Wednesday, 9 February 2011

80s Movies: WarGames (1983)

The second in a Matthew Broderick (Godzilla, The Stepford Wives) double bill - but actually the first of the films to be released - WarGames is a very different kind of 80s movie from Ferris Bueller's Day Off. It's always strange writing about a film released in the year I was born. In fact, WarGames was in cinemas just two weeks before I arrived, which gives it a personal relevance as a snapshot of the world into which I was born.

What it portrays is the remnants of the Cold War, which was entering its final stages in the early 80s. Told through the eyes of Broderick's David Lightman, what seems like two hours of fairly disposable drama actually highlights some of the key aspects of the stalemate between the US and Russia in the post-war era - including the futility of nuclear war.

The Plot

Considering all of the Cold War dogma that goes into WarGames, it's actually quite an intriguing plot. For a start, there's not a great deal of genuine Soviet Union action involved. Instead, there's all manner of mistrust among Americans, including Lightman, the military, and their artificial intelligence computer intended to protect the security of the nation.

At its most basic level, the entire movie boils down to an AI machine gone a bit wrong, as the logic programmed into the WOPR supercomputer leads it to pretend the Russians have fired nuclear missiles, when they actually have not. Ultimately it is the computer's own ability to learn - and to draw reasonable conclusions that might escape many humans - that lead it to stand down its (real) retaliatory US strike that would trigger World War III and, no doubt, the apocalypse.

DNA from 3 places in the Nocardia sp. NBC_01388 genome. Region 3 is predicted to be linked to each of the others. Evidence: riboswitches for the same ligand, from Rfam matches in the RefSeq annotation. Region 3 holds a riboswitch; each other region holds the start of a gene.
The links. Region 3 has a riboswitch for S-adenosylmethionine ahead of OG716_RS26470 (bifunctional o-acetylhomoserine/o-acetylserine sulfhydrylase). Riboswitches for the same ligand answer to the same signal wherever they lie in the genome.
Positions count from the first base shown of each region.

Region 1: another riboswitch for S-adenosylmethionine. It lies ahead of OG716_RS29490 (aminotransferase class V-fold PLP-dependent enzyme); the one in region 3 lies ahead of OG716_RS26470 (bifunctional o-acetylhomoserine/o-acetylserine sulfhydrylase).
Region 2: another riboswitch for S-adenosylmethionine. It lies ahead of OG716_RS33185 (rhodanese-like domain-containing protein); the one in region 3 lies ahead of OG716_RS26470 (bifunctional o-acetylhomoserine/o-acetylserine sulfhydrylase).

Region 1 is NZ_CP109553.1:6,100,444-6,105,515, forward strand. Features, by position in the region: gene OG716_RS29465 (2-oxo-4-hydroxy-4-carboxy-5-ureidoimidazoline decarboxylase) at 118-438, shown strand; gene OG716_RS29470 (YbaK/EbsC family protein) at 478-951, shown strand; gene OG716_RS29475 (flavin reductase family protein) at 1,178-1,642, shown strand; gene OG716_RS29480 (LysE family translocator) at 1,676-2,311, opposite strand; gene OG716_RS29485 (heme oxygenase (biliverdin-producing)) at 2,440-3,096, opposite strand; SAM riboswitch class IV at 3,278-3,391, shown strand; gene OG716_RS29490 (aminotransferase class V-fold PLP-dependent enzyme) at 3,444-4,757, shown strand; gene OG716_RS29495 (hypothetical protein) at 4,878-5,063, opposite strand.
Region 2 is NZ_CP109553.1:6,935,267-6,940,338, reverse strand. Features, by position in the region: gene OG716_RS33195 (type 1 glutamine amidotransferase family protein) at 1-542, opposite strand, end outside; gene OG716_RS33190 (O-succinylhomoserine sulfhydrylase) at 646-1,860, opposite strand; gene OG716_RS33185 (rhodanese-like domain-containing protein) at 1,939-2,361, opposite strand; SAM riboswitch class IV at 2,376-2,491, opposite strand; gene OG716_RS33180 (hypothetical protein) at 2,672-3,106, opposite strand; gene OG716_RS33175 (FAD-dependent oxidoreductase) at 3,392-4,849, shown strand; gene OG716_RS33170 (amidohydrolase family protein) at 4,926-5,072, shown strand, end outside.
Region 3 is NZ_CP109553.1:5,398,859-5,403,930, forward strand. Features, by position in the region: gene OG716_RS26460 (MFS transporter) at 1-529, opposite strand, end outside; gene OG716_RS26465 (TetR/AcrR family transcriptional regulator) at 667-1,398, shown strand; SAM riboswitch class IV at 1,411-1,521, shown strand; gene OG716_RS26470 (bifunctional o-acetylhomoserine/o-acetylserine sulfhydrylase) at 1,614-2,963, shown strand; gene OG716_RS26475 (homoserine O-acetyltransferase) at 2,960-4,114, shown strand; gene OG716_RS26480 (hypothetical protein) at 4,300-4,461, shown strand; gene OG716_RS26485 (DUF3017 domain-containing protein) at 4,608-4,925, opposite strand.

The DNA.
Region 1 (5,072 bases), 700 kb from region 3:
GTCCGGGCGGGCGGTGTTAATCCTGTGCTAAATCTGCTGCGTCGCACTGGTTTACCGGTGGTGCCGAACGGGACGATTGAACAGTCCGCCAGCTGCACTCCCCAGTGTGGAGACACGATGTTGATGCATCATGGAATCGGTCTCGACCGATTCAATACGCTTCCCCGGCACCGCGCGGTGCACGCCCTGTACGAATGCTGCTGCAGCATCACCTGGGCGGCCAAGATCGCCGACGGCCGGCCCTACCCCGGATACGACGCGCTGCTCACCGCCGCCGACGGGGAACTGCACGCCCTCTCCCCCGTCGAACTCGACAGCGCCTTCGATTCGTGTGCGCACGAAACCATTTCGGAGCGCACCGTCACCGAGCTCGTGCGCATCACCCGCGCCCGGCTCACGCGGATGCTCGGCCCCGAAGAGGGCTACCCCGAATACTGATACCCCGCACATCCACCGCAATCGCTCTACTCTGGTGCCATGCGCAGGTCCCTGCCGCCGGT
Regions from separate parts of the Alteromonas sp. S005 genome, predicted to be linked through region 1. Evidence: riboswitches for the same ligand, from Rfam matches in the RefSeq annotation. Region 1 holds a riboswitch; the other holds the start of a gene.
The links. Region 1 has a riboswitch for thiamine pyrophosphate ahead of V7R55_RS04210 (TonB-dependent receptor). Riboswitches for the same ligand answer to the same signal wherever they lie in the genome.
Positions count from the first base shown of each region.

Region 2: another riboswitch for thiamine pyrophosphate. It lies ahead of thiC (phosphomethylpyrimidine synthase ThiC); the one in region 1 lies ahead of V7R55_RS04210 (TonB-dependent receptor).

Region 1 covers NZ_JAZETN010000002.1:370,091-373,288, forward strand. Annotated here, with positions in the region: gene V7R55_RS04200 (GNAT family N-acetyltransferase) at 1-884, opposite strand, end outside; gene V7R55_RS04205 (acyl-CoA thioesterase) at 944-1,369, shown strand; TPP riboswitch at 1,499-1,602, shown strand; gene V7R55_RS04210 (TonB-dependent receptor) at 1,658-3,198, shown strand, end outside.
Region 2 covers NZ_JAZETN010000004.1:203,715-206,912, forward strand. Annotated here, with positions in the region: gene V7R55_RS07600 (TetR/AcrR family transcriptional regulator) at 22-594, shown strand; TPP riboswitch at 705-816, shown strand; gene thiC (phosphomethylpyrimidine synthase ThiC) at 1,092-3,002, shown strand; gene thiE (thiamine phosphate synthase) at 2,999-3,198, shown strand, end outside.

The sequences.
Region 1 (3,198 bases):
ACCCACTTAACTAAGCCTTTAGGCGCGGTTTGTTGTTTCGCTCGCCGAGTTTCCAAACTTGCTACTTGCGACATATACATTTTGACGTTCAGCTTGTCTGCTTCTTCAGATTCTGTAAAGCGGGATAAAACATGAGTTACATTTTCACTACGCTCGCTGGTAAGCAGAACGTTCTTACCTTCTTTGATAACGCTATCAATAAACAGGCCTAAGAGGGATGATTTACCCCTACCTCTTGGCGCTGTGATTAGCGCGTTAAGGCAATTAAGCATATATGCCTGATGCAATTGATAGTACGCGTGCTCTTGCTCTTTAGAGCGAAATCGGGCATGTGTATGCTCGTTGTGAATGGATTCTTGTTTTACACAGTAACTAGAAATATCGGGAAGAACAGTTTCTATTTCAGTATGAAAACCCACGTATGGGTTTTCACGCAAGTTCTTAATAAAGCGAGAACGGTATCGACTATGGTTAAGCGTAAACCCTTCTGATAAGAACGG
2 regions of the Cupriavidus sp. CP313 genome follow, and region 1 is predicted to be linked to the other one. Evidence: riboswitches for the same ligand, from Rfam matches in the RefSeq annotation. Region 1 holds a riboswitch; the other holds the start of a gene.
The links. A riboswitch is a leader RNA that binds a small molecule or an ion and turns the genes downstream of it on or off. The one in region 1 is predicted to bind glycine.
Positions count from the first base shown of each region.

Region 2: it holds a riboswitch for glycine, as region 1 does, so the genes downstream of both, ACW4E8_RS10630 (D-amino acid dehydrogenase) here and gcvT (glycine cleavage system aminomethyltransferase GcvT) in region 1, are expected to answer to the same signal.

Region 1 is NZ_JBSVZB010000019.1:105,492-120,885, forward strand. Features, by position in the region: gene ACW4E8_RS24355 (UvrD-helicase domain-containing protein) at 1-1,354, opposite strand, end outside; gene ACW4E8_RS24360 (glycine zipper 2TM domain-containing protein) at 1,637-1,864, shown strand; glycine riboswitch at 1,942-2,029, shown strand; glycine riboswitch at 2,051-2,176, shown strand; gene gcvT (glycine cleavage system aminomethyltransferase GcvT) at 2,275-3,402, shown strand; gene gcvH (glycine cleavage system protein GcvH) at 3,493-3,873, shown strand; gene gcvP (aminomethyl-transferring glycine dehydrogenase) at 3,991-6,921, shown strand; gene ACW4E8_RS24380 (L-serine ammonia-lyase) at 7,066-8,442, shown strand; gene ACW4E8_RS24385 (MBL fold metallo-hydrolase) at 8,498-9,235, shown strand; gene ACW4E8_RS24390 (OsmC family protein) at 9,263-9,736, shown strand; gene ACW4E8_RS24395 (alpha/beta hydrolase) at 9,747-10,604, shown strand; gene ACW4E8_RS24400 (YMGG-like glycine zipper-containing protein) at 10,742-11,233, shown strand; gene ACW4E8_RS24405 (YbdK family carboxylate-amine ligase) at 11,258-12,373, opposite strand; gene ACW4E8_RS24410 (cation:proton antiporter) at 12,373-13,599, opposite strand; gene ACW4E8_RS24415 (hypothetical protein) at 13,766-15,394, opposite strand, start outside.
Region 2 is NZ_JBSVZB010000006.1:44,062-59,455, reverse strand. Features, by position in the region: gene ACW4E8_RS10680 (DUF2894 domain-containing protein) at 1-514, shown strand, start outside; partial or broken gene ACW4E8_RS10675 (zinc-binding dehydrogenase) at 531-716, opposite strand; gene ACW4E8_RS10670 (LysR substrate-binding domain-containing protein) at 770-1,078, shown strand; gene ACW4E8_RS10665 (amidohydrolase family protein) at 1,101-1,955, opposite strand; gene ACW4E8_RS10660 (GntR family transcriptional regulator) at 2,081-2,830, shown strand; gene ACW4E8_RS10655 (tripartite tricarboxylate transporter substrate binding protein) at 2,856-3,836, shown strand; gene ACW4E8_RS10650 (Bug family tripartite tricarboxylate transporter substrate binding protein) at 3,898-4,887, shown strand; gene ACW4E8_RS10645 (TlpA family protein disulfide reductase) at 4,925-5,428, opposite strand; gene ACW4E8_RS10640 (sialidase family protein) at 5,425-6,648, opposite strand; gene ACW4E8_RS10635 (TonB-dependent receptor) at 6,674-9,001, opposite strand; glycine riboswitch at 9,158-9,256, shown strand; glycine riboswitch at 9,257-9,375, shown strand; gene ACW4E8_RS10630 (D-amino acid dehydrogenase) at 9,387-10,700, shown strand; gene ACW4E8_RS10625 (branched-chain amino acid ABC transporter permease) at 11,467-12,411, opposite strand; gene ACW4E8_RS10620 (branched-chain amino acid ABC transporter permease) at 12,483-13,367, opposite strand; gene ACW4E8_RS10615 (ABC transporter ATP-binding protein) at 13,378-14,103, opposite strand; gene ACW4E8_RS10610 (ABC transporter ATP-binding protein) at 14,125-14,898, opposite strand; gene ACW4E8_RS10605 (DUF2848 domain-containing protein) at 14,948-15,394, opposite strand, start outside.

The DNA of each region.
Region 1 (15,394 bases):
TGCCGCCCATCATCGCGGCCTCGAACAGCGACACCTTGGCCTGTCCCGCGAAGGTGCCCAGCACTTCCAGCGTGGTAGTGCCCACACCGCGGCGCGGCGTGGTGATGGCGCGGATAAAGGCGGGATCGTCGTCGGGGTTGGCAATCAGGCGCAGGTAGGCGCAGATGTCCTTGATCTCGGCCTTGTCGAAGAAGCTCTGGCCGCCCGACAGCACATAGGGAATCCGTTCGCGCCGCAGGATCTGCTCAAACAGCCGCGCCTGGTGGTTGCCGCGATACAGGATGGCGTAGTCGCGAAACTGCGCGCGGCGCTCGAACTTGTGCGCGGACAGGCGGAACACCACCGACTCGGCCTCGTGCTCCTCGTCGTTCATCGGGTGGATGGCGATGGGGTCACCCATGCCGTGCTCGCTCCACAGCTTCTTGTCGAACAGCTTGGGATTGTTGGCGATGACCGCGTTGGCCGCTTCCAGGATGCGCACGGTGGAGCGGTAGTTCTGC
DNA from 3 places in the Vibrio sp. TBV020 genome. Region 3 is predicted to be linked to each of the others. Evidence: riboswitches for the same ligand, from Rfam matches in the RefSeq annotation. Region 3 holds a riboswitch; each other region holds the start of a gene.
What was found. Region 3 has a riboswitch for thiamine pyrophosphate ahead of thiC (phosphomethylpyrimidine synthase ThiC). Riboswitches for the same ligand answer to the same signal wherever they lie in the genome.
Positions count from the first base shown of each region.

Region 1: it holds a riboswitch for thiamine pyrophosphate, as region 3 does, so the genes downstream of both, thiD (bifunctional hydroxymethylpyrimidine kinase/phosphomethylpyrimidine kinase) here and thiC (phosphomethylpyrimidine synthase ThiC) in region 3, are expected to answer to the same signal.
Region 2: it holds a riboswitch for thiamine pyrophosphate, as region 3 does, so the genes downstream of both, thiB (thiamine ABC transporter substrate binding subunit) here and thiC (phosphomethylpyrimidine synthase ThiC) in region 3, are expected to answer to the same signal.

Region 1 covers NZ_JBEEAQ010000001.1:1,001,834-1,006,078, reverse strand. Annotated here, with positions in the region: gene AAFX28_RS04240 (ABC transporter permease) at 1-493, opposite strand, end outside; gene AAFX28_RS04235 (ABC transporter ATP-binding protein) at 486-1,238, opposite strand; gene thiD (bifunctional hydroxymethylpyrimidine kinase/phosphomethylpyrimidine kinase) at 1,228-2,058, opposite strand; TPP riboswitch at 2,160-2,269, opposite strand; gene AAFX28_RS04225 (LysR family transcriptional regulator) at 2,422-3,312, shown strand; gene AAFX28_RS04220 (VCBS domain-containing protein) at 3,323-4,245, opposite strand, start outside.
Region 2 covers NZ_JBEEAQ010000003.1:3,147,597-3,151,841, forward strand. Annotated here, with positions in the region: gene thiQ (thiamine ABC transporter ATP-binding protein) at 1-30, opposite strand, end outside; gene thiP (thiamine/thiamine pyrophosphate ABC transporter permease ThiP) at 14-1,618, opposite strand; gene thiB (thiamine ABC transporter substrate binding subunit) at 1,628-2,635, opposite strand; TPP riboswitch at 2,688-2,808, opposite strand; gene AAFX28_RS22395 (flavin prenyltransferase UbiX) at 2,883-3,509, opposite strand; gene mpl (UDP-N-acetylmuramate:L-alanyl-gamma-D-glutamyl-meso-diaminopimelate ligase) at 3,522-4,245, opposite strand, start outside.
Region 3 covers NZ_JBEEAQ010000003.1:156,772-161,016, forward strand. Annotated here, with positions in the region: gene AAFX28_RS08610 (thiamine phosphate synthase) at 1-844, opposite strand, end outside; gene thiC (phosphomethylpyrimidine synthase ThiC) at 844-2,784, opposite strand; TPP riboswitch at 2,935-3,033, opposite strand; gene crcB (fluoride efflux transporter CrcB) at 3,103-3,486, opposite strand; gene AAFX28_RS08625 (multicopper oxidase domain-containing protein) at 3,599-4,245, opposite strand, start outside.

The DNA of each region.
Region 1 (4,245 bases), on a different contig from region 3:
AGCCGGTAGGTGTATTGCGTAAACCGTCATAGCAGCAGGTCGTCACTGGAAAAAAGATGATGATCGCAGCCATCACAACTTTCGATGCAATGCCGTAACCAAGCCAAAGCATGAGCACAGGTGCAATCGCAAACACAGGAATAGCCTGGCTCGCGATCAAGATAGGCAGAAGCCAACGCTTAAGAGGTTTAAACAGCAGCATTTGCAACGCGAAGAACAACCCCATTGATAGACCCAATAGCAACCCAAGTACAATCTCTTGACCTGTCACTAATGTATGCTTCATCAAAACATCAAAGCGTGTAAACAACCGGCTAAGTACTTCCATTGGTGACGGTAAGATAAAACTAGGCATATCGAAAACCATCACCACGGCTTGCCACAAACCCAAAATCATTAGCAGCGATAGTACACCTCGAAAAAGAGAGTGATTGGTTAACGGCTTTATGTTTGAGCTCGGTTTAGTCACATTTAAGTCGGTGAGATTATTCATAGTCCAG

Special mention here has to go to a true 80s legend, Ally Sheedy (Short Circuit, The Breakfast Club) who plays love interest Jennifer. OK, it's no Stephanie in terms of significance to the film, but any Sheedy appearance adds a little extra bonus to an 80s film.

The Tech

This is one of those 'terrifying future' kinds of films, looking ahead to an overly connected world in which hackers can gain access to all manner of personal data if they can just find an open port. Actually, that's not so far from the truth. But WarGames spins the argument on its head, ignoring the Big Brother scare story that usually gets told and focusing instead on one boy and his really, really 80s-looking modem.

While the technology may have come a long way since 1983, not that much has really changed. We now have sophisticated versions of the modem that can use the telephone line while voice calls are in progress, and can transfer data much faster. But beyond that, things haven't changed massively.

As one commentator pointed out recently, in light of the political upheavals in Egypt - if everyone still used dial-up, the protestors would only need a landline in order to tell the world what they are going through. Instead they face being totally cut off from the rest of the world, simply because the government can flick a switch and turn off the broadband. Those kinds of observations make films like WarGames bizarrely relevant as historical studies, in a very strange kind of way.

80s Movies

In February, POPSICULTURE are dedicating the month to a look back at the iconic films of the 1980s - a decade whose films continue to draw massive audiences when they are shown on TV. To follow posts in this series, check the 80s Movies label or sign up to the dedicated RSS feed.

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